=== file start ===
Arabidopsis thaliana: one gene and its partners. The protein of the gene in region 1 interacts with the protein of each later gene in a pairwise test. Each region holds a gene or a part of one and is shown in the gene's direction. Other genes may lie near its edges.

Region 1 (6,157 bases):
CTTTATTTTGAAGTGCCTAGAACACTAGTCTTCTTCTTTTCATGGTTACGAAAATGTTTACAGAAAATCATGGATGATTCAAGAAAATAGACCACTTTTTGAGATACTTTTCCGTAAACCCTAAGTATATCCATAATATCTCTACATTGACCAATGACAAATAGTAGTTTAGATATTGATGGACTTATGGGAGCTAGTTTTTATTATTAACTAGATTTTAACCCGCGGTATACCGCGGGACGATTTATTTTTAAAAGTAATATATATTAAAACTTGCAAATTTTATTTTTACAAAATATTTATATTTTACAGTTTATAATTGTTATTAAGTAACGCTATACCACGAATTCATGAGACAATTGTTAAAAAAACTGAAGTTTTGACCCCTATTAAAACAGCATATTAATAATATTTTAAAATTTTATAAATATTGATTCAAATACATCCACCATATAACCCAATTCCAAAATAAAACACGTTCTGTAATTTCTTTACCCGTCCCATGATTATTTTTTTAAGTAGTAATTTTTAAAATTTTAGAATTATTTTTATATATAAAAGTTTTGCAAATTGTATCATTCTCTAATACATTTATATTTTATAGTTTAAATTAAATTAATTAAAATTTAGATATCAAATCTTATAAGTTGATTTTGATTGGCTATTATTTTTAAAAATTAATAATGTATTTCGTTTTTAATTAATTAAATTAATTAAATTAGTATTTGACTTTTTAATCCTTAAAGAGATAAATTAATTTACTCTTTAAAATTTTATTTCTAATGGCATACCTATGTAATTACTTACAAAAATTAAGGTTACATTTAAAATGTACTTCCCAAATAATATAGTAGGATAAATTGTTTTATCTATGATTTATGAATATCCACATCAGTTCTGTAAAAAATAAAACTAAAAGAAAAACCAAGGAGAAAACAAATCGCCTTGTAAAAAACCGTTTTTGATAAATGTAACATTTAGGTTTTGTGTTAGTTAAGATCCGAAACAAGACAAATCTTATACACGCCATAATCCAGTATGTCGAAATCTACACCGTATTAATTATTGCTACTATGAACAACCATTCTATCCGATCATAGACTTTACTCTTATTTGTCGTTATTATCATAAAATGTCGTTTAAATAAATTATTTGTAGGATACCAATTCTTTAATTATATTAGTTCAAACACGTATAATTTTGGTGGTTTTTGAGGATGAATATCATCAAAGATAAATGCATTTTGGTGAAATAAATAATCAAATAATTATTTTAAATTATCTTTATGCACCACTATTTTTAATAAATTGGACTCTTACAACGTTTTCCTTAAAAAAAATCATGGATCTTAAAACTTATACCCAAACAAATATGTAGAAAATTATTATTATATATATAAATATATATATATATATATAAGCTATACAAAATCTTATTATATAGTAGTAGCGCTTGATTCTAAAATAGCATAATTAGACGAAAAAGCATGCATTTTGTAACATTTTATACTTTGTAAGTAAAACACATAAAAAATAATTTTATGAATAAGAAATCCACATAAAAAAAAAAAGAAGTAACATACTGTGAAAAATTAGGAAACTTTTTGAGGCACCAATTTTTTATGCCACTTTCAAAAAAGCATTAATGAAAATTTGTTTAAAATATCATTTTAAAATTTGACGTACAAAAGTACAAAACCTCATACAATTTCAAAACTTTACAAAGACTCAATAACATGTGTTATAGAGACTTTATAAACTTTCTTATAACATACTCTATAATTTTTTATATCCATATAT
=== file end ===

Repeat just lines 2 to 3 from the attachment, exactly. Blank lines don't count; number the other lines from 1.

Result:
Region 1 (6,157 bases):
CTTTATTTTGAAGTGCCTAGAACACTAGTCTTCTTCTTTTCATGGTTACGAAAATGTTTACAGAAAATCATGGATGATTCAAGAAAATAGACCACTTTTTGAGATACTTTTCCGTAAACCCTAAGTATATCCATAATATCTCTACATTGACCAATGACAAATAGTAGTTTAGATATTGATGGACTTATGGGAGCTAGTTTTTATTATTAACTAGATTTTAACCCGCGGTATACCGCGGGACGATTTATTTTTAAAAGTAATATATATTAAAACTTGCAAATTTTATTTTTACAAAATATTTATATTTTACAGTTTATAATTGTTATTAAGTAACGCTATACCACGAATTCATGAGACAATTGTTAAAAAAACTGAAGTTTTGACCCCTATTAAAACAGCATATTAATAATATTTTAAAATTTTATAAATATTGATTCAAATACATCCACCATATAACCCAATTCCAAAATAAAACACGTTCTGTAATTTCTTTACCCGTCCCATGATTATTTTTTTAAGTAGTAATTTTTAAAATTTTAGAATTATTTTTATATATAAAAGTTTTGCAAATTGTATCATTCTCTAATACATTTATATTTTATAGTTTAAATTAAATTAATTAAAATTTAGATATCAAATCTTATAAGTTGATTTTGATTGGCTATTATTTTTAAAAATTAATAATGTATTTCGTTTTTAATTAATTAAATTAATTAAATTAGTATTTGACTTTTTAATCCTTAAAGAGATAAATTAATTTACTCTTTAAAATTTTATTTCTAATGGCATACCTATGTAATTACTTACAAAAATTAAGGTTACATTTAAAATGTACTTCCCAAATAATATAGTAGGATAAATTGTTTTATCTATGATTTATGAATATCCACATCAGTTCTGTAAAAAATAAAACTAAAAGAAAAACCAAGGAGAAAACAAATCGCCTTGTAAAAAACCGTTTTTGATAAATGTAACATTTAGGTTTTGTGTTAGTTAAGATCCGAAACAAGACAAATCTTATACACGCCATAATCCAGTATGTCGAAATCTACACCGTATTAATTATTGCTACTATGAACAACCATTCTATCCGATCATAGACTTTACTCTTATTTGTCGTTATTATCATAAAATGTCGTTTAAATAAATTATTTGTAGGATACCAATTCTTTAATTATATTAGTTCAAACACGTATAATTTTGGTGGTTTTTGAGGATGAATATCATCAAAGATAAATGCATTTTGGTGAAATAAATAATCAAATAATTATTTTAAATTATCTTTATGCACCACTATTTTTAATAAATTGGACTCTTACAACGTTTTCCTTAAAAAAAATCATGGATCTTAAAACTTATACCCAAACAAATATGTAGAAAATTATTATTATATATATAAATATATATATATATATATAAGCTATACAAAATCTTATTATATAGTAGTAGCGCTTGATTCTAAAATAGCATAATTAGACGAAAAAGCATGCATTTTGTAACATTTTATACTTTGTAAGTAAAACACATAAAAAATAATTTTATGAATAAGAAATCCACATAAAAAAAAAAAGAAGTAACATACTGTGAAAAATTAGGAAACTTTTTGAGGCACCAATTTTTTATGCCACTTTCAAAAAAGCATTAATGAAAATTTGTTTAAAATATCATTTTAAAATTTGACGTACAAAAGTACAAAACCTCATACAATTTCAAAACTTTACAAAGACTCAATAACATGTGTTATAGAGACTTTATAAACTTTCTTATAACATACTCTATAATTTTTTATATCCATATAT